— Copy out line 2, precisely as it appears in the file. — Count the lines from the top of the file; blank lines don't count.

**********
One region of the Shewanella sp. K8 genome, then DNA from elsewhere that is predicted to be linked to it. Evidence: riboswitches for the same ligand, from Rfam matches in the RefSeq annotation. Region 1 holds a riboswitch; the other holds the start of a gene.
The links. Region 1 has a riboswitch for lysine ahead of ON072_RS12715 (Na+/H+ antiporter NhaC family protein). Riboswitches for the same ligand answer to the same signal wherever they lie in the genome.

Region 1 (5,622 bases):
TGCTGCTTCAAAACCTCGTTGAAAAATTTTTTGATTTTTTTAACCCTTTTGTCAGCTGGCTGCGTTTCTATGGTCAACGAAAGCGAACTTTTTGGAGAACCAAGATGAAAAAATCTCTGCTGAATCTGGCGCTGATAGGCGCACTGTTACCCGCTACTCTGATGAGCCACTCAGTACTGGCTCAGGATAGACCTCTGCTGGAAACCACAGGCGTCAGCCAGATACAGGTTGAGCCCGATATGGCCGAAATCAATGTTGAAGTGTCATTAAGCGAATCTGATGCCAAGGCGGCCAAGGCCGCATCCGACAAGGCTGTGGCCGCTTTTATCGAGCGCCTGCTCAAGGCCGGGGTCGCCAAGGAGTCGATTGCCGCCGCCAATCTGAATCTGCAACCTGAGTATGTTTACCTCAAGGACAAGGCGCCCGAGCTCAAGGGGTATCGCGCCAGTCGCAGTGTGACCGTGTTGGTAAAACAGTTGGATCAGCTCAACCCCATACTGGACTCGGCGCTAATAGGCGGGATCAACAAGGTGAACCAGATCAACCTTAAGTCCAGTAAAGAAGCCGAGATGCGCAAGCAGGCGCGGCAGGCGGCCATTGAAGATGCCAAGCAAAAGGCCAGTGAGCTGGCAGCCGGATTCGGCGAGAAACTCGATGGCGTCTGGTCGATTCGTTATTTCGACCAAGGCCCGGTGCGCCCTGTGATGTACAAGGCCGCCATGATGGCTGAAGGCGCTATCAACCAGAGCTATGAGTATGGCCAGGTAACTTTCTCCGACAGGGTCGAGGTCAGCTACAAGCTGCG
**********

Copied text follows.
The links. Region 1 has a riboswitch for lysine ahead of ON072_RS12715 (Na+/H+ antiporter NhaC family protein). Riboswitches for the same ligand answer to the same signal wherever they lie in the genome.